Bretts car

So the idea was to build a car under Streetrod regulations which seemed to give the leeway to do pretty much whatever the hell we wanted, unfortunately that wasn’t to be the case however the seed was sown that the car would be hotrod styled but front wheel drive.

So what else could we do?, we’d build a Citroen 2CV hotrod!


Talking to the builder of my Yamaha Tmax sidecar we’d decided to use a front wheel drive doner, cut it at the firewall and mate a full chassis to build the passenger compartment up from.

Scouring the auctions for a couple of months I found a 8 month old Hyundai i45 for a good price that seemed to fit the bill, written off from the rear so the front was still straight, the i45 is a 2.4l 4 cyl, 6 speed automatic with hydraulic power steering that I thought would be necessary when we came to lightening the steering (still not sure if that is necessary, can electric power steering be lightened?)


With the car purchased the project got serious, taking a couple of years of Saturdays to build the chaises. Ground clearance was kept to a minimum to reduce the angle of the access ramp and keep my eyesight at normal car level. this in turn would impose constraints on things like exhaust and fuel tank location.

With the wheelchair entering from the rear ramp, suspension for the rear wheels would need to be narrow and independent. Hunting around for a couple of months, we eventually settled on, and tracked down, a pair of new trailing arms from a thing called a RazerBack, The RazorBack was a chassis that dropped to the ground allowing a pallet to be forklifted straight on. The arms we located in Melbourne and purchased were stock bought as a job lot when the business was sold several years ago.


This image shows the trailing arm, overbuilt for its original use in a 2 (>) ton truck, it had the advantage of been fully approved and certified for purpose. With clever fabrication, the original Hyundai hub was fitted to the trailing arm allowing the disc brakes, including ABS, and handbrake drum to be utilised.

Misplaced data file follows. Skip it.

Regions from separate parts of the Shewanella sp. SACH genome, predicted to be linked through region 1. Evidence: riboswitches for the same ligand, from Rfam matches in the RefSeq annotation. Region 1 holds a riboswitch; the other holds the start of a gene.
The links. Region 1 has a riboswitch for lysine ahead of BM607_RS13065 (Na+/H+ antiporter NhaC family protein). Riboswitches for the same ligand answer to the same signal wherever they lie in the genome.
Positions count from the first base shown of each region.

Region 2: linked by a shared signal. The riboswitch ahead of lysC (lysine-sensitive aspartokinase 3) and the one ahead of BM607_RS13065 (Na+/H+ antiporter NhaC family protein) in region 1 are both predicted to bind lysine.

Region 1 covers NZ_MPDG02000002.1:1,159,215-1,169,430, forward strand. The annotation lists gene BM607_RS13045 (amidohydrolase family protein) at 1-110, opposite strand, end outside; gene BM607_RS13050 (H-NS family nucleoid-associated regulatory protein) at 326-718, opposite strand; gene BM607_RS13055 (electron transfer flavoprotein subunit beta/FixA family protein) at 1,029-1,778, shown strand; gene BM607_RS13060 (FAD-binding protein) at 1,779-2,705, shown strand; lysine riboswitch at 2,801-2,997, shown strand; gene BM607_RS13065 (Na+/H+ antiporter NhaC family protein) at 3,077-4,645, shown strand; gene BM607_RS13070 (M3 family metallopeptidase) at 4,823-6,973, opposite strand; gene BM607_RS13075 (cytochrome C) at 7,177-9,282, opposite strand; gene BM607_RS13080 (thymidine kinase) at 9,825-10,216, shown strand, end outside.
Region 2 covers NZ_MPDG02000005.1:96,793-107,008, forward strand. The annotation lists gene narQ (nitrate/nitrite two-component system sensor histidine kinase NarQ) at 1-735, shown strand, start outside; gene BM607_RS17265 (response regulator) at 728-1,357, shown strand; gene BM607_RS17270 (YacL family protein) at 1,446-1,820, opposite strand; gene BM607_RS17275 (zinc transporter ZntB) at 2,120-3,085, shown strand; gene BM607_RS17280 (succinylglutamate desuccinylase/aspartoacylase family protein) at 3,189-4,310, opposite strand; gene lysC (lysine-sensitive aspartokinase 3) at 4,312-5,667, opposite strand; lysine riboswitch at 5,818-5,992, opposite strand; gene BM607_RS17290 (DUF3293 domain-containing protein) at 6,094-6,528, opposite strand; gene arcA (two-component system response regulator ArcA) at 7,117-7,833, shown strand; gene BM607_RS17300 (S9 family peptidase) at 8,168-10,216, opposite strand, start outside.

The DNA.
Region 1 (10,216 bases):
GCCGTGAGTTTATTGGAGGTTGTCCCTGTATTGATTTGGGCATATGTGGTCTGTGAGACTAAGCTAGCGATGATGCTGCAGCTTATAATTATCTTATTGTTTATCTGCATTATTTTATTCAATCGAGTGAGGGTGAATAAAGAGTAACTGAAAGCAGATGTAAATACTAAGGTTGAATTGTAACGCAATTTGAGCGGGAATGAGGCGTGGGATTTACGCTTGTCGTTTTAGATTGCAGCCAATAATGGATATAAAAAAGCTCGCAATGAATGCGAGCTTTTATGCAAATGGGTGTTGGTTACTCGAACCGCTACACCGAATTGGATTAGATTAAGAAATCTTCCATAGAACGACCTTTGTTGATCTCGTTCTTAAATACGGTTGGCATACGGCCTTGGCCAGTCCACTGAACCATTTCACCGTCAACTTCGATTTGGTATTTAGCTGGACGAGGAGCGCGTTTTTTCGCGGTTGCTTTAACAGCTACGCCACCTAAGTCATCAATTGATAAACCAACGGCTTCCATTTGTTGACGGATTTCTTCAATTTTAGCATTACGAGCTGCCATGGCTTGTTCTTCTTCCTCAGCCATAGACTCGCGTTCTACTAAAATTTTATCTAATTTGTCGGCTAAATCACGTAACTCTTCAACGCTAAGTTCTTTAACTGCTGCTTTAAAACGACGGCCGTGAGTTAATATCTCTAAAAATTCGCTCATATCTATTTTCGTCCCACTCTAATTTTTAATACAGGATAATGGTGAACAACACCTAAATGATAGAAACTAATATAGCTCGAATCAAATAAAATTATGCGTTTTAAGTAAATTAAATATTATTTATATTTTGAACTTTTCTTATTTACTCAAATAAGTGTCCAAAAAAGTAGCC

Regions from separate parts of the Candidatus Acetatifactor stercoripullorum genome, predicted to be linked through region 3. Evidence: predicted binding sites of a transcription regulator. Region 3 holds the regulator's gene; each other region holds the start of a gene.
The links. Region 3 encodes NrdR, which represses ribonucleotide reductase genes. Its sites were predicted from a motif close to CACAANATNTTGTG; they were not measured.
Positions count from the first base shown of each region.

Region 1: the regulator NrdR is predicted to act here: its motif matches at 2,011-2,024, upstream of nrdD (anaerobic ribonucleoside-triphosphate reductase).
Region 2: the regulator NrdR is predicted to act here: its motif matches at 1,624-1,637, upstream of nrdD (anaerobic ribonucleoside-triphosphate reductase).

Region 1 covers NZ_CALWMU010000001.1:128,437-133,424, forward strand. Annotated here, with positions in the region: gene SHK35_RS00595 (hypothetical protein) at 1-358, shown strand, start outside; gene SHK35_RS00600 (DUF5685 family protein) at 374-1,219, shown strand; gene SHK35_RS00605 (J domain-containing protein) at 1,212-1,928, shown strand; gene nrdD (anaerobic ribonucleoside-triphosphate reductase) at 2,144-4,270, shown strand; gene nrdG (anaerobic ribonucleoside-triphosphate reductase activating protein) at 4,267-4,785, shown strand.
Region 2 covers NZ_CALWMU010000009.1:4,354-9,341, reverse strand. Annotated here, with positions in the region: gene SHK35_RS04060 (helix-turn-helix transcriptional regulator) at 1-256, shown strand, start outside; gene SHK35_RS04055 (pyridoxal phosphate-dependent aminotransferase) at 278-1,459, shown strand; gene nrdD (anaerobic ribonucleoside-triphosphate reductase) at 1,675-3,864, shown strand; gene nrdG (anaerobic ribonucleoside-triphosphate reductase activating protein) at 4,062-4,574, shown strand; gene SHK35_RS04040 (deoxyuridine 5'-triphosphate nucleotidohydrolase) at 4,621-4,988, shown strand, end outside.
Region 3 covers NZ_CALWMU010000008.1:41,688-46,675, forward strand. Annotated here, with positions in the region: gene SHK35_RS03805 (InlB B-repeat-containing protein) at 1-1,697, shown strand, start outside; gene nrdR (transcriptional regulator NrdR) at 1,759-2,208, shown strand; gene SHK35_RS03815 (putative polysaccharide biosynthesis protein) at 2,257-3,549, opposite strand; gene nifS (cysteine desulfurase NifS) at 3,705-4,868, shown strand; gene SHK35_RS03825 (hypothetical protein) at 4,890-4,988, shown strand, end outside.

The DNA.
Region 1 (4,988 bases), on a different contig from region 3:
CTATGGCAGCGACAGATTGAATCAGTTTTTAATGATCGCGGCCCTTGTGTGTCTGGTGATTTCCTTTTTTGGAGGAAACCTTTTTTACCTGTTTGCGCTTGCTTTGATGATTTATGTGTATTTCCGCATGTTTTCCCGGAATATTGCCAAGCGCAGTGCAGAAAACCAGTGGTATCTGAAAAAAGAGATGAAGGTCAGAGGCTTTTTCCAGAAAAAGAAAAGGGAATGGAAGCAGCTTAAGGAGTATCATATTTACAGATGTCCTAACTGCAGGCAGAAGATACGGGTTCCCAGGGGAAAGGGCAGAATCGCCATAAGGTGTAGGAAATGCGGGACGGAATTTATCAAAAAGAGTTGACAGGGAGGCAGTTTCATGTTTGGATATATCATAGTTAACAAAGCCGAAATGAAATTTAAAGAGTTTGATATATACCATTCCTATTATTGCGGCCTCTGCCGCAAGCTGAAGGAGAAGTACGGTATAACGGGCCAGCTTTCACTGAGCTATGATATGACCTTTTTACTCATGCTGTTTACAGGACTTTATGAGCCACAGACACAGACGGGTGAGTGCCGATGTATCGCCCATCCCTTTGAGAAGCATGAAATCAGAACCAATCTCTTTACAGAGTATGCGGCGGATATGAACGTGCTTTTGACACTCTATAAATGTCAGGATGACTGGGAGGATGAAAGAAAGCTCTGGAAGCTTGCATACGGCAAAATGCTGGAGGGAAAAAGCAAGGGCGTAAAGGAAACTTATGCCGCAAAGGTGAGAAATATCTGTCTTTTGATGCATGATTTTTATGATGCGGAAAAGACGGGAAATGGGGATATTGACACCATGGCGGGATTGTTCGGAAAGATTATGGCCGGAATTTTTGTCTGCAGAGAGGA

Locating the fuel tank(s) with the minimal clearance we had was a challenge overcome by fabricating two saddle tanks that fit on the internal side of the suspension and hold approximately 25l each.


In this figure the two fuel tanks are just visible on the inside of each real wheel. Filer will be on the left tank and fuel pump and gauge on the right.

Box for the chassis is 100 x 100 mm for the main longitudinal rails and 50 x 75 mm for the cross rails and uprights.

Where possible we were determined to use recycled parts and towards that end the windscreen was picked up at a swap meet from a FJ40 Toyota.


Ok, not a great photo of the windscreen but on this day we were checking the eye level, ended up sitting the base of the screen on a piece of 50 by 50 box to increase its height. An advantage of the Toyotas screen was the integrated wipers, motor and linkages. A disadvantage was the 40 year age. After shaking out a few spiders, adding grease and new wiper blades all was good.